Associate editor at BMC Thrombosis Journal

source: https://goo.gl/CS2XtJ
source: https://goo.gl/CS2XtJ

In the week just before Christmas, HtC approached me by asking whether or not I would like to join the editorial board of BMC Thrombosis Journal as an Associate Editor. the aims and scope of the journal, taken from their website:

“Thrombosis Journal  is an open-access journal that publishes original articles on aspects of clinical and basic research, new methodology, case reports and reviews in the areas of thrombosis.Topics of particular interest include the diagnosis of arterial and venous thrombosis, new antithrombotic treatments, new developments in the understanding, diagnosis and treatments of atherosclerotic vessel disease, relations between haemostasis and vascular disease, hypertension, diabetes, immunology and obesity.”

I talked to HtC, someone at BMC, as well as some of my friends and colleagues whether or not this would be a wise thing to do. Here is an overview of the points that came up:

Experience: Thrombosis is the field where I grew up in as a researcher. I know the basics, and have some extensive knowledge on specific parts of the field. But with my move to Germany, I started to focus on stroke, so one might wonder why not use your time to work with a stroke related journal. My answer is that the field of thrombosis is a stroke related field and that my position in both worlds is a good opportunity to learn from both fields. Sure, there will be topics that I have less knowledge off, but here is where an associate editor should rely on expert reviewers and fellow editors.

This new position will also provide me with a bunch of new experiences in itself: for example, sitting on the other side of the table in a peer review process might help me to better understand a rejection of one of my own papers. Bottom line is that I think that I both bring and gain relevant experiences in this new position.

Time: These things cost time. A lot. Especially when you need to learn the skills needed for the job, like me. But learning these skills as an associate editor is an integral part of the science apparatus, and I am sure that the time that I invest will help me develop as a scientist. Also, the time that I need to spend is not necessary the type of time that I currently lack, i.e. writing time. For writing and doing research myself I need decent blocks of time to dive in and focus  — 4+ hours if possible. The time I need to perform my associate editor tasks is more fragmented: find peer reviewers, read their comments and make a final judgement are relative fragmented activities and I am sure that as soon as I get the hang of it I can squeeze those activities within shorter slots of time. Perhaps a nice way to fill those otherwise lost 30 minutes between two meetings?

Open science: Thrombosis journal is part of the Biomed central family. As such, it is an 100% OA journal. It is not that I am an open science fanboy or sceptic, but I am very curious how OA is developing and working with an OA journal will help me to understand what OA can and cannot deliver.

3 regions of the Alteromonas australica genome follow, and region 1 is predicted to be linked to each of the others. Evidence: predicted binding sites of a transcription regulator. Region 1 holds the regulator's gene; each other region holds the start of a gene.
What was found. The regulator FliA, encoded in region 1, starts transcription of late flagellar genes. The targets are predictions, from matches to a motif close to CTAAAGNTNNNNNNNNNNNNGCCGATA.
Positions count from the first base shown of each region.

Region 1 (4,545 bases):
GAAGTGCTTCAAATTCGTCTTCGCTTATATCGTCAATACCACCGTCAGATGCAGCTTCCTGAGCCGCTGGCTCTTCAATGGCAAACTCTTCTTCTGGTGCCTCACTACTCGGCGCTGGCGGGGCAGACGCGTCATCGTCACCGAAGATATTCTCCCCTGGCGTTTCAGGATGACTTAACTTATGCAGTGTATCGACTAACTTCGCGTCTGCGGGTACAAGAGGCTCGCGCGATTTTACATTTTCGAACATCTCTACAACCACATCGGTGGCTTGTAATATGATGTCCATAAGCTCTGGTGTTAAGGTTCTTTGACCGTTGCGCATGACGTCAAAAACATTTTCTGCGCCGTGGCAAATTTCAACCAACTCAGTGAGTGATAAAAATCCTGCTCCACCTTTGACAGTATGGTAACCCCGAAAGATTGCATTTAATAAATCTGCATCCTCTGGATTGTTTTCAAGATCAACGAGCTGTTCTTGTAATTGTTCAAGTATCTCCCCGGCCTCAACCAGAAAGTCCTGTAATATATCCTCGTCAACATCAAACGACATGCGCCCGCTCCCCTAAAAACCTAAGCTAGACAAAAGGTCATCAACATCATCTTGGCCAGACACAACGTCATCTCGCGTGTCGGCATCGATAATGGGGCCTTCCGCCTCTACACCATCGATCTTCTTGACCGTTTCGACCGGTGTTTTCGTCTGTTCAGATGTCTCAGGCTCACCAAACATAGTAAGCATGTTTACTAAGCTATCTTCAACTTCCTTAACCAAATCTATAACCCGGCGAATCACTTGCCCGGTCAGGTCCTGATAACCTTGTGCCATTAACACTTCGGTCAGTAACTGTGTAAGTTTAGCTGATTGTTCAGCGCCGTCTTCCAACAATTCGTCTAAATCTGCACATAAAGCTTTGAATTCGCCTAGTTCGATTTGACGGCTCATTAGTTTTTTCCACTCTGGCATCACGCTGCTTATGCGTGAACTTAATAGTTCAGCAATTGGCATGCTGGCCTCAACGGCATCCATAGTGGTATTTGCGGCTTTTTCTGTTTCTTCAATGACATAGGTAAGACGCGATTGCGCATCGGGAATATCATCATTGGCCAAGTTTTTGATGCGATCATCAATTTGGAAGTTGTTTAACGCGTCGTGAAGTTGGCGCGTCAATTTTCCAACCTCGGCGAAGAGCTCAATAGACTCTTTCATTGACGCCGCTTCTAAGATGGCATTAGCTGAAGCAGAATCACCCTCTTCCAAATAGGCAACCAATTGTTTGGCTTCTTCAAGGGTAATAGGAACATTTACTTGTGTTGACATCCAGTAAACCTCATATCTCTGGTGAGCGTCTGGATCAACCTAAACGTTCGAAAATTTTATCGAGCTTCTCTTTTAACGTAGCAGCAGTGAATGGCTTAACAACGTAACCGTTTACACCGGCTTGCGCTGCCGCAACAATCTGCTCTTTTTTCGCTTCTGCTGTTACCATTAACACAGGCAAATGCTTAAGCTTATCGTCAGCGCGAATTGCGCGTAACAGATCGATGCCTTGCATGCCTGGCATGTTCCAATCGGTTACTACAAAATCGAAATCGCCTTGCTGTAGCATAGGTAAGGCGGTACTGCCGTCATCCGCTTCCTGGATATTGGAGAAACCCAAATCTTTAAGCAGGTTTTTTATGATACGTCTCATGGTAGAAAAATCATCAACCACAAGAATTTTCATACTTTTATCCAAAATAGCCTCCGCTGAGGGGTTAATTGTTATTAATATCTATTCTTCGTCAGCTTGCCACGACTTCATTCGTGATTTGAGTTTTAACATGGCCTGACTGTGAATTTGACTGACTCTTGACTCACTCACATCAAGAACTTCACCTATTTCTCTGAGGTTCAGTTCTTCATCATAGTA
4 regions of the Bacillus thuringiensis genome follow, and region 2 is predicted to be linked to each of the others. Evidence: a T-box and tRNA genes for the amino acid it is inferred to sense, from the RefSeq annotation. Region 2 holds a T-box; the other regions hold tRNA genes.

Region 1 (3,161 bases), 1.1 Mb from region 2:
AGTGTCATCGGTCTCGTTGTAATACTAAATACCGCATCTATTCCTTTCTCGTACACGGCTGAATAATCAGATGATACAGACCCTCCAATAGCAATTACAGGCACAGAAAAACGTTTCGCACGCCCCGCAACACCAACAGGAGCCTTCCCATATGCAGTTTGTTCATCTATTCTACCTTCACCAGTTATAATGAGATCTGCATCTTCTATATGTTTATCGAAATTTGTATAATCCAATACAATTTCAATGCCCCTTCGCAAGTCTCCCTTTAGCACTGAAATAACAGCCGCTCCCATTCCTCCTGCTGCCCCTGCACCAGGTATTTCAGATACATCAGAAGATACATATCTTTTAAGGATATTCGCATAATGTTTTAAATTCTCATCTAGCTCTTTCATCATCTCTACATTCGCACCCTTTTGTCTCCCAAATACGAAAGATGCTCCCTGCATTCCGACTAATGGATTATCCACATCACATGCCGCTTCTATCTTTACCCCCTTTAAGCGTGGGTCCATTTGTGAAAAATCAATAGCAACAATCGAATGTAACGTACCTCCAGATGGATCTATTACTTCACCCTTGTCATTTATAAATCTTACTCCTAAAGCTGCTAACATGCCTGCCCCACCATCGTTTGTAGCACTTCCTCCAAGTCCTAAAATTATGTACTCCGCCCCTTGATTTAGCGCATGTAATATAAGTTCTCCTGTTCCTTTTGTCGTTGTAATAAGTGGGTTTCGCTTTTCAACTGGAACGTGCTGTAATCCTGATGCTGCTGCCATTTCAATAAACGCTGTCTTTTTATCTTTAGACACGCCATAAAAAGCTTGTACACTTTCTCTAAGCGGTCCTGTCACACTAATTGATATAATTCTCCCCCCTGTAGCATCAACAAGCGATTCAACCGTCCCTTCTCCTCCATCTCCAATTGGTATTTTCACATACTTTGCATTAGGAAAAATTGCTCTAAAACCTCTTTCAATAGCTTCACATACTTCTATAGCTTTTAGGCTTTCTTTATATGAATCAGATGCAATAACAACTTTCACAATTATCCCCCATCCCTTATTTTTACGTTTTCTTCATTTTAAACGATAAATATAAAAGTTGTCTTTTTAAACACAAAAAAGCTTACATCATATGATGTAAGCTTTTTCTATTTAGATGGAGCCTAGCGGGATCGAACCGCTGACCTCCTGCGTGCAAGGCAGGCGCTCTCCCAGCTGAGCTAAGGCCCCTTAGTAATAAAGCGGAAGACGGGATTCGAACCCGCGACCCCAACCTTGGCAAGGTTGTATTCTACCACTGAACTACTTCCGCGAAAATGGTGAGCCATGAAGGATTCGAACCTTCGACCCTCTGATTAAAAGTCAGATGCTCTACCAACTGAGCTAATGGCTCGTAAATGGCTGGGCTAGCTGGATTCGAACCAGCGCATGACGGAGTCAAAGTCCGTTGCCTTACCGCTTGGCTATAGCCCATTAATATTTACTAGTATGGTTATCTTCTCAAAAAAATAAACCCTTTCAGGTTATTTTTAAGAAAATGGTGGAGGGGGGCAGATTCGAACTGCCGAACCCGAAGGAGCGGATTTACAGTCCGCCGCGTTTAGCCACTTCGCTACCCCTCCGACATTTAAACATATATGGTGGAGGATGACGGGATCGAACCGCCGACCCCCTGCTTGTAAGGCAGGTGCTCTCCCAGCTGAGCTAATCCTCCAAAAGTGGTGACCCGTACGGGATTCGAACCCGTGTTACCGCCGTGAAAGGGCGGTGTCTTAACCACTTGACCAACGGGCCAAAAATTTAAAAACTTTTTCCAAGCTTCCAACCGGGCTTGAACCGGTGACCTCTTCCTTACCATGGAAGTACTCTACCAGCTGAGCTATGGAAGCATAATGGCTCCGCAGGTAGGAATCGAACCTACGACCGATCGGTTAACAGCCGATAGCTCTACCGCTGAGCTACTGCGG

Going over these points, I am convinced that I can contribute to the journal with my experience in the fields of coagulation, stroke and research methodology. Also, I think that the time that it will take to learn the skills needed are an investment that in the end will help me to grow as a researcher. So, I replied HtC with a positive answer. Expect email requesting for a peer review report soon!

The paradox of the BMI paradox

2016-10-19-17_52_02-physbe-talk-bs-pdf-adobe-reader

I had the honor to be invited to the PHYSBE research group in Gothenburg, Sweden. I got to talk about the paradox of the BMI paradox. In the announcement abstract I wrote:

“The paradox of the BMI paradox”
Many fields have their own so-called “paradox”, where a risk factor in certain
instances suddenly seems to be protective. A good example is the BMI paradox,
where high BMI in some studies seems to be protective of mortality. I will
argue that these paradoxes can be explained by a form of selection bias. But I
will also discuss that these paradoxes have provided researchers with much
more than just an erroneous conclusion on the causal link between BMI and
mortality.

I first address the problem of BMI as an exposure. Easy stuff. But then we come to index even bias, or collider stratification bias. and how selections do matter in a recurrence research paradox -like PFO & stroke- or a health status research like BMI- and can introduce confounding into the equation.

I see that the confounding might not be enough to explain all that is observed in observational research, so I continued looking for other reasons there are these strong feelings on these paradoxes. Do they exist, or don’t they?I found that the two sides tend to “talk in two worlds”. One side talks about causal research and asks what we can learn from the biological systems that might play a role, whereas others think with their clinical  POV and start to talk about RCTs and the need for weight control programs in patients. But there is huge difference in study design, RQ and interpretation of results between the studies that they cite and interpret. Perhaps part of the paradox can be explained by this misunderstanding.

But the cool thing about the paradox is that through complicated topics, new hypothesis , interesting findings and strong feelings about the existence of paradoxes, I think that the we can all agree: the field of obesity research has won in the end. and with winning i mean that the methods are now better described, better discussed and better applied. New hypothesis are being generated and confirmed or refuted. All in all, the field makes progress not despite, but because the paradox. A paradox that doesn’t even exist. How is that for a paradox?

All in all an interesting day, and i think i made some friends in Gothenburg. Perhaps we can do some cool science together!

Slides can be found here.

predicting DVT with D-dimer in stroke patients: a rebuttal to our letter

2016-10-09-18_05_33-1-s2-0-s0049384816305102-main-pdf
Some weeks ago, I reported on a letter to the editor of Thrombosis Research on the question whether D-Dimer indeed does improve DVT risk prediction in stroke patients.

I was going to write a whole story on how one should not use a personal blog to continue the scientific debate. As you can guess, I ended up writing a full paragraph where I did this anyway. So I deleted that paragraph and I am going to do a thing that requires some action from you. I am just going to leave you with the links to the letters and let you decide whether the issues we bring up, but also the corresponding rebuttal of the authors, help to interpret the results from the the original publication.

Cardiovascular events after ischemic stroke in young adults (results from the HYSR study)

2016-05-01 21_39_40-Cardiovascular events after ischemic stroke in young adults

The collaboration with the group in finland has turned into a nice new publication, with the title

“Cardiovascular events after ischemic stroke in young adults”

this work, with data from Finland was primarily done by KA and JP. KA came to Berlin to learn some epidemiology with the aid of the Virchow scholarship, so that is where we came in. It was great to have KA to be part of the team, and even better to have been working on their great data.